One of the writing powerhouses behind a lot of the comedy legends of the 1950s and 1960s, Barry Took was perhaps one of the first modern comedy figures.
Took became a standup comedian and revue performer in London in the 1950s. His work bridges the gap between the age of the old-time artists such as Arthur Askey and the edgier satire of Hancock, the Goons and Kenneth Horne.
Took's writing style was sardonic, observational and cutting – writing unusual in the 1950s, but presaging the Alternative revolution.
During the 1960s and 1970s, he was best known for writing with marvelous, goggle-eyed genius Marty Feldman for Round the Horne, Beyond our Ken and others. He was one of the few British writers brought over to the States to work on formats there in the 60s, most notably Rowan and Martin's Laugh-In.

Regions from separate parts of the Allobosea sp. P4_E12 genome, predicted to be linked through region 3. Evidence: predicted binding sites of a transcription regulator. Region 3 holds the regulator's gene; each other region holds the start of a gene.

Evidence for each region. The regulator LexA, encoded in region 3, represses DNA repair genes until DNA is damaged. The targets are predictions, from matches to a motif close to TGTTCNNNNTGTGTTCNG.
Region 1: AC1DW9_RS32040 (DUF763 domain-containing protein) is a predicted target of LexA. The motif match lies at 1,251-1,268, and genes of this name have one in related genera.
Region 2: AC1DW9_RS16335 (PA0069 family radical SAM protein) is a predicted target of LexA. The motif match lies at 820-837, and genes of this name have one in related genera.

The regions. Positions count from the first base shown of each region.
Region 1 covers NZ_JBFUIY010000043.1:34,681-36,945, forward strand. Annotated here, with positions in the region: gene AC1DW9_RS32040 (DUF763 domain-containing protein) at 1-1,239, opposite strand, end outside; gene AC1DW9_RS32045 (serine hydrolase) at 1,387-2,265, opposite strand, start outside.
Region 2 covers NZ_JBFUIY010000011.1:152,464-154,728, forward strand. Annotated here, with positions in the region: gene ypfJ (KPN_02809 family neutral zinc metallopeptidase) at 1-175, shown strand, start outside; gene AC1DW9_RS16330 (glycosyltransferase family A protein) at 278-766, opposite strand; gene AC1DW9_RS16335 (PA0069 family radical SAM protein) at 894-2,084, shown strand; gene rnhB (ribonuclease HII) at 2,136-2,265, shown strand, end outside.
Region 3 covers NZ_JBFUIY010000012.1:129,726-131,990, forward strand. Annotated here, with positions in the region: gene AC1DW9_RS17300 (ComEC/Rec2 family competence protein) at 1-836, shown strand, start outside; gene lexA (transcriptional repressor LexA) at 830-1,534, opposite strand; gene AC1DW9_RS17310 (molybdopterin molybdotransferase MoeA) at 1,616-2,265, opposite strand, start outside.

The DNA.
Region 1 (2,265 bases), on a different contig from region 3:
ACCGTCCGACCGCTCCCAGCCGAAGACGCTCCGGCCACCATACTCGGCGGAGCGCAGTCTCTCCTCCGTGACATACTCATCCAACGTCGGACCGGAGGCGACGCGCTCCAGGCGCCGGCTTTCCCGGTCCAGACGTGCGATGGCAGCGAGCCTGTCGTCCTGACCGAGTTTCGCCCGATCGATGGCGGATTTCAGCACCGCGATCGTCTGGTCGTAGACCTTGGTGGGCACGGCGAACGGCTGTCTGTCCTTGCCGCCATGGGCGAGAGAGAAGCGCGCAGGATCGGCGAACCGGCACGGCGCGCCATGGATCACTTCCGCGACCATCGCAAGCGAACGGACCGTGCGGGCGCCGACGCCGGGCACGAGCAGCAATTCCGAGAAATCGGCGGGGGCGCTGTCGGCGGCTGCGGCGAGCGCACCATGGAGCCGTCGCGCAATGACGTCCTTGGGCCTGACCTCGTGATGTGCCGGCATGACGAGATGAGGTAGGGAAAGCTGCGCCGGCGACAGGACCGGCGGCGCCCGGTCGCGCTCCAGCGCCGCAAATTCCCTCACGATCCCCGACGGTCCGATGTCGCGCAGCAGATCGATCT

In the 1970s, Took was head of comedy at ITV, trying to match the BBC's success.
The 1970s also saw his two greatest legacies to comedy: helping to devise The Goodies, and introducing the members of Monty Python to each other.
In later years, Took used his wit to fend off slightly irritating complaints on Points of View, and putting panel members in their place as chairman of The News Quiz.
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